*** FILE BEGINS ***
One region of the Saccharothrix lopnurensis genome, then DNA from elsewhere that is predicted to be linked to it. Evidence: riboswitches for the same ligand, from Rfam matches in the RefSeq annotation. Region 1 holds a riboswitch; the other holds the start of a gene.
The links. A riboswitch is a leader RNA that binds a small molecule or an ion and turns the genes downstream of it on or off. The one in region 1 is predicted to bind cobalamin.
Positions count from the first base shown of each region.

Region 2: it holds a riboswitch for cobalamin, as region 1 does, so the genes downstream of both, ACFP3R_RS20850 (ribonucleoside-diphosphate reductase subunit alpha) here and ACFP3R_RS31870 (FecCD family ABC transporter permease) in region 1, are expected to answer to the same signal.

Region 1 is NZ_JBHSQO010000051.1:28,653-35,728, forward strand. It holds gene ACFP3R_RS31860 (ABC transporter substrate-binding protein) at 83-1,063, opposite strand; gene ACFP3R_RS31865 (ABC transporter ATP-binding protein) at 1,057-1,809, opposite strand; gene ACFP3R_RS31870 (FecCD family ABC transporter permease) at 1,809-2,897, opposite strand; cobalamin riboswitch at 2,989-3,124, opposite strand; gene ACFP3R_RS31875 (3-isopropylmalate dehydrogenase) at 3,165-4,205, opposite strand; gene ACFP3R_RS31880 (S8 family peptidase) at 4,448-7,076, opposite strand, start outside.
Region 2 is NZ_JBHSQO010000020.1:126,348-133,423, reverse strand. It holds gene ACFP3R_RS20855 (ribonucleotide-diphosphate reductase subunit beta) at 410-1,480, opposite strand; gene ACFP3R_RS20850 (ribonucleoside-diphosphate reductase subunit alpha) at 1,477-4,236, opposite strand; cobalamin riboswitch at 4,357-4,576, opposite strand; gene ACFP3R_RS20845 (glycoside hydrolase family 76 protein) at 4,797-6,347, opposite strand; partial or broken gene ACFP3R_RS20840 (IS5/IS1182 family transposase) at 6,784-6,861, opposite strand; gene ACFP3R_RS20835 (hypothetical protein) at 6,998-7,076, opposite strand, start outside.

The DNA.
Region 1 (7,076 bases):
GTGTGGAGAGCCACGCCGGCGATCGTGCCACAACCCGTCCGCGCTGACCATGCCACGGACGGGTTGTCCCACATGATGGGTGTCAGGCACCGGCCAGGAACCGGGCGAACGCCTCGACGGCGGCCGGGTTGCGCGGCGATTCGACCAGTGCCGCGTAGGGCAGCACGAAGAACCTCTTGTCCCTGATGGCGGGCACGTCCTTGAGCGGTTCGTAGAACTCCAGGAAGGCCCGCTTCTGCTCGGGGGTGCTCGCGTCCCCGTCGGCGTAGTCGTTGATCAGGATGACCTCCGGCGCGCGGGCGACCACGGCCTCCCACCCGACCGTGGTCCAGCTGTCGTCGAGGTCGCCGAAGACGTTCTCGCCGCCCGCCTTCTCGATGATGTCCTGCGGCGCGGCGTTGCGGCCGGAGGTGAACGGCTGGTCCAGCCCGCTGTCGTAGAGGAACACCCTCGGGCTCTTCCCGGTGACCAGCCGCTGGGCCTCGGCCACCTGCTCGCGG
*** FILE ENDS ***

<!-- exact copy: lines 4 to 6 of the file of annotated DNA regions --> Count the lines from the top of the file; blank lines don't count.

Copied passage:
Region 2: it holds a riboswitch for cobalamin, as region 1 does, so the genes downstream of both, ACFP3R_RS20850 (ribonucleoside-diphosphate reductase subunit alpha) here and ACFP3R_RS31870 (FecCD family ABC transporter permease) in region 1, are expected to answer to the same signal.

Region 1 is NZ_JBHSQO010000051.1:28,653-35,728, forward strand. It holds gene ACFP3R_RS31860 (ABC transporter substrate-binding protein) at 83-1,063, opposite strand; gene ACFP3R_RS31865 (ABC transporter ATP-binding protein) at 1,057-1,809, opposite strand; gene ACFP3R_RS31870 (FecCD family ABC transporter permease) at 1,809-2,897, opposite strand; cobalamin riboswitch at 2,989-3,124, opposite strand; gene ACFP3R_RS31875 (3-isopropylmalate dehydrogenase) at 3,165-4,205, opposite strand; gene ACFP3R_RS31880 (S8 family peptidase) at 4,448-7,076, opposite strand, start outside.
Region 2 is NZ_JBHSQO010000020.1:126,348-133,423, reverse strand. It holds gene ACFP3R_RS20855 (ribonucleotide-diphosphate reductase subunit beta) at 410-1,480, opposite strand; gene ACFP3R_RS20850 (ribonucleoside-diphosphate reductase subunit alpha) at 1,477-4,236, opposite strand; cobalamin riboswitch at 4,357-4,576, opposite strand; gene ACFP3R_RS20845 (glycoside hydrolase family 76 protein) at 4,797-6,347, opposite strand; partial or broken gene ACFP3R_RS20840 (IS5/IS1182 family transposase) at 6,784-6,861, opposite strand; gene ACFP3R_RS20835 (hypothetical protein) at 6,998-7,076, opposite strand, start outside.